How a Weed Became A Symbol of Remembrance
Have you ever wondered how a weed became a symbol of remembrance worldwide for fallen soldiers?
That weed is the poppy.
The first shock to my system was that poppies are weeds. I thought poppies were pretty flowers.
Don’t believe me? Go check out my proof here and here and here and here.
Weed or not, I still think they are pretty.
The origin story of the poppy becoming a worldwide symbol of remembrance for fallen soldiers stems from a poem penned by Lieutenant Colonel John McCrae.
McCrae was a Canadian brigade surgeon for an Allied artillery unit. Not long after the Second Battle of Ypres where 87,000 Allied soldiers were killed, wounded, or went missing after the Germans released chlorine gas on the troops, McCrae noticed red poppies growing on the decimated battlefield.
I can only imagine how profound this moment must have felt to McCrae. He’d just witnessed unimaginable atrocities and a battlefield soaked with the blood of over 100,000 souls (87,000 Allied soldiers and 37,000 German soldiers). Then right after that red poppies burst out of that very same cursed ground.
Struck by this observation, McCrae penned the poem “In Flanders Fields.” It was published in Punch magazine in late 1915 and soon became a fixture at memorial ceremonies worldwide.
Here’s that poem, which is written from the voice of the fallen soldiers:
In Flanders Fields by John McCrae
In Flanders fields the poppies blow
Between the crosses, row on row,
That mark our place; and in the sky
The larks, still bravely singing, fly
Scarce heard amid the guns below.
We are the Dead. Short days ago
We lived, felt dawn, saw sunset glow,
Loved and were loved, and now we lie
In Flanders fields.
Take up our quarrel with the foe:
To you from failing hands we throw
The torch; be yours to hold it high.
If ye break faith with us who die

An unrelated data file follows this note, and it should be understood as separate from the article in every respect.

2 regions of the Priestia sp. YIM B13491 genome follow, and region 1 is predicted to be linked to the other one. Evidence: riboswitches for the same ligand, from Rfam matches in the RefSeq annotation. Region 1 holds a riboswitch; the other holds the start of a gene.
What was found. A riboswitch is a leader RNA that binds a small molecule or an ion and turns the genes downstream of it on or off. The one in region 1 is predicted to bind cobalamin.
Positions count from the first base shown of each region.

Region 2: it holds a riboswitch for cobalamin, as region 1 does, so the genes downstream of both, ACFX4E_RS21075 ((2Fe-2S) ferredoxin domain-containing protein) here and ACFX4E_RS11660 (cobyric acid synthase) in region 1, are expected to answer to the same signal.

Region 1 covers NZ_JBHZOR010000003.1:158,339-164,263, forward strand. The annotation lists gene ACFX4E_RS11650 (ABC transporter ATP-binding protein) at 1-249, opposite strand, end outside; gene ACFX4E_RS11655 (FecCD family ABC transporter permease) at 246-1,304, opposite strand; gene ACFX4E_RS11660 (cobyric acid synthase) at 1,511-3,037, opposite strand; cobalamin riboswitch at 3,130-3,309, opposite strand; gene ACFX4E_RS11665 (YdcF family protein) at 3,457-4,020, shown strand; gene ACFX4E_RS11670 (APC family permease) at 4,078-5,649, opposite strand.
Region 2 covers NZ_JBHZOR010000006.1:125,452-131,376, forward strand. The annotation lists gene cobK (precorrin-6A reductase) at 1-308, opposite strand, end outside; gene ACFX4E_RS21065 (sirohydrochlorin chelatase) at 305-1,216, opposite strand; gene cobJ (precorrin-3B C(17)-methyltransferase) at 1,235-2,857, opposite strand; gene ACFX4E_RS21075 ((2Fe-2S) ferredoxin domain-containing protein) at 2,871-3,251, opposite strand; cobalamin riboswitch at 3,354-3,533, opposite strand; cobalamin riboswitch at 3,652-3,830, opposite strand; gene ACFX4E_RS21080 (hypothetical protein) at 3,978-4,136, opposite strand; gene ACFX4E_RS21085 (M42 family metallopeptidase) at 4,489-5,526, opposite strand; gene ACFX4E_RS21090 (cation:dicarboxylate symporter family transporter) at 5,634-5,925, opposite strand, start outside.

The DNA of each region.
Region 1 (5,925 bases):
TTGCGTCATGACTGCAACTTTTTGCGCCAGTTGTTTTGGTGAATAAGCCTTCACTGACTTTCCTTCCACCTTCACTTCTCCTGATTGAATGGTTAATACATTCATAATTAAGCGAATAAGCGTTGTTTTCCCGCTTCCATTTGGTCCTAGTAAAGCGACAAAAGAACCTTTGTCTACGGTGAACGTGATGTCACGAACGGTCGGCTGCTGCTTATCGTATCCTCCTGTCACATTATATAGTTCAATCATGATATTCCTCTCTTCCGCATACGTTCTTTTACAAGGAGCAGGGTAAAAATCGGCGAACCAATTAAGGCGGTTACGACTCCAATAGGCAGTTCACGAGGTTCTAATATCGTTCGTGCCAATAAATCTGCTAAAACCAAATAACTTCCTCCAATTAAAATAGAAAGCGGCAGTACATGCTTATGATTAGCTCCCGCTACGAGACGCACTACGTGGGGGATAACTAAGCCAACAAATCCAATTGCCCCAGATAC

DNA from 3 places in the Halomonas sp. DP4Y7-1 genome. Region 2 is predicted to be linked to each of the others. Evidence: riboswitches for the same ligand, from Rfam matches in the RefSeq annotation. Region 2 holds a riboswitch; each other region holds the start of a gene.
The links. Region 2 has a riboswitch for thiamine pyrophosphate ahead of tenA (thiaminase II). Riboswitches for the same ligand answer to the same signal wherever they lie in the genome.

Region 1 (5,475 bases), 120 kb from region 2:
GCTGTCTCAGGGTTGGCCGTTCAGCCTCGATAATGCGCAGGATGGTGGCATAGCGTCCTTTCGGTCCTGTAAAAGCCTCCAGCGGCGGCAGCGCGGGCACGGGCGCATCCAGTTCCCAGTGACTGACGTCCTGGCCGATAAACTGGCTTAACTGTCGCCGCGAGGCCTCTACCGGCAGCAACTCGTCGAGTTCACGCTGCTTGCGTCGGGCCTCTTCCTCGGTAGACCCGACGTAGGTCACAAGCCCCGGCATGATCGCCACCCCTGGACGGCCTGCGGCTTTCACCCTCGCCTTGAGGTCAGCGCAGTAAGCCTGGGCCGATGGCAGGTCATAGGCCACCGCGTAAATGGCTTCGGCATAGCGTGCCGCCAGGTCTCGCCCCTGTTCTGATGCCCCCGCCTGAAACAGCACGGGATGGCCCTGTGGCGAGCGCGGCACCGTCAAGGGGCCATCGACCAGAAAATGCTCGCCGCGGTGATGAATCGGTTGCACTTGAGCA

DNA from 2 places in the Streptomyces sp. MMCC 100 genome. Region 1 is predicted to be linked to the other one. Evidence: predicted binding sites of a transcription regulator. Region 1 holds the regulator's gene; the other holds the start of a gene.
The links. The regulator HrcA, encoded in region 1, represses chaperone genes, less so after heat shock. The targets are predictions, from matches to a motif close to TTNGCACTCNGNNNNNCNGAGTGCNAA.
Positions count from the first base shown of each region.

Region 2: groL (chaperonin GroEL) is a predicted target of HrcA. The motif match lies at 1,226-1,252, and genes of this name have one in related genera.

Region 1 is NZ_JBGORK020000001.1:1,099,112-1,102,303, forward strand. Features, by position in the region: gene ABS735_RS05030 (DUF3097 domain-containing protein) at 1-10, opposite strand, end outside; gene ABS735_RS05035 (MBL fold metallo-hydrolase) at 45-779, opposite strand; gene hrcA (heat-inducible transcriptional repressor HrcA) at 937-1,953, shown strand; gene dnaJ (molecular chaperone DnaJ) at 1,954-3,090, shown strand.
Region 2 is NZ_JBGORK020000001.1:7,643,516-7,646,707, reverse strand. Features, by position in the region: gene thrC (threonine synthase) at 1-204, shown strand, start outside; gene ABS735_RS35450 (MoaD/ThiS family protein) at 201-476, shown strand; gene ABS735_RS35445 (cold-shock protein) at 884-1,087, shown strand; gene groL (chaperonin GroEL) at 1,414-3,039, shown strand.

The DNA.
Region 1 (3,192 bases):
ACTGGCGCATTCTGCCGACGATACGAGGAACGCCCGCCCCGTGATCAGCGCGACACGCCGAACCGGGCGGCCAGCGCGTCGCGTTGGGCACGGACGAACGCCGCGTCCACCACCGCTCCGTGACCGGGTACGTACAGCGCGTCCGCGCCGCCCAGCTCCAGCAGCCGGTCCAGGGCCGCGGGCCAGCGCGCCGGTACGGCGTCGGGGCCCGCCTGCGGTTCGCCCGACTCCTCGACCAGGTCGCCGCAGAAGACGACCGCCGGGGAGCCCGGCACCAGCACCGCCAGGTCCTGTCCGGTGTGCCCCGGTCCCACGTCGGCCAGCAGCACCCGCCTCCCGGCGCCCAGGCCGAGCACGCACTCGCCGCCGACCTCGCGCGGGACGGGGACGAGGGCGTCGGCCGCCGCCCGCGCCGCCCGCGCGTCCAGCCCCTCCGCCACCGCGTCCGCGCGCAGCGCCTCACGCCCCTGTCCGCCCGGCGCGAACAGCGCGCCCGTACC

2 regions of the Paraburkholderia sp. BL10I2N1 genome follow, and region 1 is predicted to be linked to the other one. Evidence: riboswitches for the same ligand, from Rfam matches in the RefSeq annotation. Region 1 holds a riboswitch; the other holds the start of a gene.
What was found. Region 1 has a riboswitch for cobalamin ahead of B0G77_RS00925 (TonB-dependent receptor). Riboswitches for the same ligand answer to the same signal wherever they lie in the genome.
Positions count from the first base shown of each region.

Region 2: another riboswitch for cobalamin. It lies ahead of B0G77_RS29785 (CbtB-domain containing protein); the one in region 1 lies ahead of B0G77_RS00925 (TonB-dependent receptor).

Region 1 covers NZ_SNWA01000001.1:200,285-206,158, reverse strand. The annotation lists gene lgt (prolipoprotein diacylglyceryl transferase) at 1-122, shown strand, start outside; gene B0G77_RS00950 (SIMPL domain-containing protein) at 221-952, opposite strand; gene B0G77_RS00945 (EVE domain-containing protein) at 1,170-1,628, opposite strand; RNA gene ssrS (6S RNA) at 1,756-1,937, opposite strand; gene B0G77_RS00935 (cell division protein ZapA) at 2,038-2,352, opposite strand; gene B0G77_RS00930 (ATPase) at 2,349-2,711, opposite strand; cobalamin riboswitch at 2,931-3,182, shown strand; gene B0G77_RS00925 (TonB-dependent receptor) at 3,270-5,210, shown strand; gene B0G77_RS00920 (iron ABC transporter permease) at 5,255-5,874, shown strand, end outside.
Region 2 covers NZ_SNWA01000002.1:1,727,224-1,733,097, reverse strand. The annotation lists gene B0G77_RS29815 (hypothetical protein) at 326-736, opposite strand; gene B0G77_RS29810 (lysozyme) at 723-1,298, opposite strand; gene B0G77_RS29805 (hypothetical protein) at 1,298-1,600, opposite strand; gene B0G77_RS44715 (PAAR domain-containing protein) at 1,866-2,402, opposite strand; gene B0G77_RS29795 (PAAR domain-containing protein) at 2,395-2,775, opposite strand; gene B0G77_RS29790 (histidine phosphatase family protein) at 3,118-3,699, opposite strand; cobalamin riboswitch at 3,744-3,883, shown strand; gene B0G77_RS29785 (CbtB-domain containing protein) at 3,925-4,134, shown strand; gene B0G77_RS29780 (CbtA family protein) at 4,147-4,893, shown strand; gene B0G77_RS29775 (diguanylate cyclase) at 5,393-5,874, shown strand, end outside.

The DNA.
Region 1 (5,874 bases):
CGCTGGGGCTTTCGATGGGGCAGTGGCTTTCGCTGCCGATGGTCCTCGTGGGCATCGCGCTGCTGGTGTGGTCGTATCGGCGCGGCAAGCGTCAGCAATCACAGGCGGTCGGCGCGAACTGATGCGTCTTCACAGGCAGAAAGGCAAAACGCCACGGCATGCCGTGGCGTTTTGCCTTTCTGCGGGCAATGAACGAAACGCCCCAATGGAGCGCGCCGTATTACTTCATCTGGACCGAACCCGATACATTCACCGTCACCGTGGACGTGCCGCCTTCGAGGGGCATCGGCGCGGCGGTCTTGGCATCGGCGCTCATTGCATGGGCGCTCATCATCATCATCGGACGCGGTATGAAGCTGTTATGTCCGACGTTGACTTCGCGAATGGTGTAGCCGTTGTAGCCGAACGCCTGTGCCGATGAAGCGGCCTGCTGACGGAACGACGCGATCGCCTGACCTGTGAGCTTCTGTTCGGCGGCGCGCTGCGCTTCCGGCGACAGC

We shall not sleep, though poppies grow
In Flanders fields.
Now imagine being so moved by a poem that you feel compelled to write your own in response. Has that ever happened to you? I can’t say that has happened to me, but it did for a woman named Moina Michael.
Michael, a professor at the University of Georgia on leave to volunteer with the Young Women’s Christian Association (YWCA), penned a poem in response to “In Flanders Fields.”
(image: Moina Michael via greaterwar.co.uk)
She called that poem “We Shall Keep Faith” and vowed to wear a red poppy in remembrance of those soldiers who lost their lives in WWI.
We Shall Keep Faith by Moina Michael (November 1918)
Oh! you who sleep in Flanders Fields,
Sleep sweet – to rise anew!
We caught the torch you threw
And holding high, we keep the Faith
With All who died.
We cherish, too, the poppy red
That grows on fields where valor led;
It seems to signal to the skies
That blood of heroes never dies,
But lends a lustre to the red
Of the flower that blooms above the dead
In Flanders Fields.
And now the Torch and Poppy Red
We wear in honor of our dead.
Fear not that ye have died for naught;
We’ll teach the lesson that ye wrought
In Flanders Fields.
Professor Michael later went on to encourage the sale of red silk poppies to raise money to support returning WWI veterans in the U.S., but she wasn’t the first person to do so.
Across the Atlantic, a Frenchwoman named Anna Guérin had already been organizing people to make and sell silk poppies to raise money to fund the restoration of France after the war. Madame Guérin is credited with bringing the idea of the poppy as a symbol of remembrance to the United Kingdom as well.
Through the collective work of Guérin and Michael, the National American Legion voted to use the poppy as the official U.S. national emblem of remembrance in 1920.
In 1921 the British Legion took up the poppy as their symbol of remembrance. In relatively short order other countries began to adopt this symbol as well.
Today, the United Kingdom, Canada, France, Belgium, Australia, and New Zealand wear the poppy as a symbol of remembrance on November 11, which is Armistice Day. The United States uses the poppy not so much on Veterans Day (November 11), but mainly on Memorial Day.
I hope wherever you are and whatever you are doing on this Memorial Day that you will take a moment to reflect on the blood that has been shed, the sacrifices made, and the people lost while serving in our country’s military at home and abroad.
I will be taking the rest of the week off the blog to spend with family and I will happily see you back here next Monday with a fresh, new blog post.
Sources for this blog post:
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